Opponents believe that hit and runs would not decrease. FAIR has stated: "In many of the countries from which illegal aliens come, it is standard practice for motorists involved in accidents to flee the scene."

National Security

Opponents of the licenses stress that the driver's license issue is a national security concern. The 9/11 terrorist attacks focused attention on the availability of driver's licenses to non-citizens. FAIR has noted that "all of the 9/11 hijackers had driver's licenses or state non-driver's identification cards, which they were able to use when renting housing, opening bank accounts, and boarding planes." It argues that giving undocumented immigrants driver's licenses does not improve security "because illegal aliens often use aliases and phony documents, so the alien's identity and residence is not established as a result of the driver's license process."

Congress responded to the 9/11 issue by passing the REAL ID Act in 2005 (or "Real ID"). That law requires each state to have documentation of a person's immigration status before it can issue a driver's license or ID card to that person. Otherwise, federal agencies will not accept the ID card for "official purposes" (such as boarding a plane). The states are either supposed to comply with the federal requirements or apply for an extension.

As of April 2008, all 50 states had received an extension, with many state legislatures complaining about the high cost to implement the law. If a state does comply with Real ID, then that state's government has to approve regulations, hire additional staff, and often improve technology to identify applicants for licenses. For example, it is estimated this would cost $73 million in the state of Maine. In Maryland, the estimate is $30 million. In both states, the federal government would only be required to contribute about $1 million to each state's costs.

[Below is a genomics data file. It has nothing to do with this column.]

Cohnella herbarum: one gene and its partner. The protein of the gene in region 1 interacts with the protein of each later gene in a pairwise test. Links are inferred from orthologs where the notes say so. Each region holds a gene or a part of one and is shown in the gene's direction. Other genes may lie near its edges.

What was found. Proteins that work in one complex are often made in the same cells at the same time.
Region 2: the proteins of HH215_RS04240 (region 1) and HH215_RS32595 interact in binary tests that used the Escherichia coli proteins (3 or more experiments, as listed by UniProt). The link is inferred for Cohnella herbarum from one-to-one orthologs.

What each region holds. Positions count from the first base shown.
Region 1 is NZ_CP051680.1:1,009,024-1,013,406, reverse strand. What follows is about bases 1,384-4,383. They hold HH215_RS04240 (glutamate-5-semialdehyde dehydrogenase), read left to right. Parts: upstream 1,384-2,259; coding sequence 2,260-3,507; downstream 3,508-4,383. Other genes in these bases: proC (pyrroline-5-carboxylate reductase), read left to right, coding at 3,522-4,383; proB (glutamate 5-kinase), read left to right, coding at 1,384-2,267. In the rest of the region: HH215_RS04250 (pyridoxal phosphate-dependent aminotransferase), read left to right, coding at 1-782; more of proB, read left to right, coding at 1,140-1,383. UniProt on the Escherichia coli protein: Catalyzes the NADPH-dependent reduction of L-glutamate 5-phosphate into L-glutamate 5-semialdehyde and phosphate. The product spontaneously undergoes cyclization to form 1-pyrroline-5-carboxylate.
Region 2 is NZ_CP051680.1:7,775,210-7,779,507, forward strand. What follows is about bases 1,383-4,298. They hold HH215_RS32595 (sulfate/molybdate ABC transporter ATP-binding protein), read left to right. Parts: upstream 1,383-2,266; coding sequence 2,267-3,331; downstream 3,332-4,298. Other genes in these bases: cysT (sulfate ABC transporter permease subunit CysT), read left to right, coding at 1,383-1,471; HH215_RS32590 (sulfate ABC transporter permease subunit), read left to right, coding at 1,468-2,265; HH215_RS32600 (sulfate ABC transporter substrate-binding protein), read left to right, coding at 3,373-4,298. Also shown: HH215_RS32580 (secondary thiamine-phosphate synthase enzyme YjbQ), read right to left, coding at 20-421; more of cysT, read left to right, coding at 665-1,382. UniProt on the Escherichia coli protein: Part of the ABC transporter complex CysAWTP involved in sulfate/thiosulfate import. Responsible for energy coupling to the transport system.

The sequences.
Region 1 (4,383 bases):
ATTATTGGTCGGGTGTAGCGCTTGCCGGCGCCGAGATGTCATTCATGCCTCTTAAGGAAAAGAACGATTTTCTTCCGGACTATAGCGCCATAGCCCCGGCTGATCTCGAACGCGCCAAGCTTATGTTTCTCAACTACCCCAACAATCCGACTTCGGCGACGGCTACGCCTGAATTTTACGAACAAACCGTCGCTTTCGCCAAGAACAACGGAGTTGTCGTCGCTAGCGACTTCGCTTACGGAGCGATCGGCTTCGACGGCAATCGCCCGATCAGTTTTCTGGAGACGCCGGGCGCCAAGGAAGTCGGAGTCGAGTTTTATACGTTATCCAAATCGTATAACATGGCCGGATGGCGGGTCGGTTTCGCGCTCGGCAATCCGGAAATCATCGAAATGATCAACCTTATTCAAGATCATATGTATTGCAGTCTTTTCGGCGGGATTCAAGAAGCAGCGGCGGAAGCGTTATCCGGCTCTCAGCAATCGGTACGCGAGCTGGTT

Supporters of allowing licenses for the undocumented point out that the 9/11 terrorists did not need driver's licenses to board the planes because they had passports for identification. They also cite former White House counter-terrorism adviser Richard Clarke. He has stated that it will be years before states comply with the Real ID law and that meanwhile "it is far preferable for the state to know who is living in it and driving on its roads, and to have their photograph and their address on file than to have large numbers of people living in our cities whose identity is totally unknown to the government."

Condoning Illegality

Opponents believe that government should do nothing to endorse the actions of unauthorized immigrants. Mark Krikorian, executive director of the Center for Immigration Studies, has stated that "by giving illegal immigrants any form of official government ID ... [w]e essentially almost legalize their presence ... we recognize and officially give them the stamp of approval of the government."

Supporters respond that forbidding them from having licenses or ID cards will not stop them from migrating. "Immigrants do not come to this country to get a driver's license," states the National Immigration Law Center, "and they will not leave because they are ineligible for one."


For Discussion

  1. The debate focuses on five areas: traffic safety, automobile insurance, hit-and-run drivers, national security, and condoning illegality. What do you think are the strongest arguments in each area? The weakest? Why?
  1. Can you think of any additional pro or con arguments?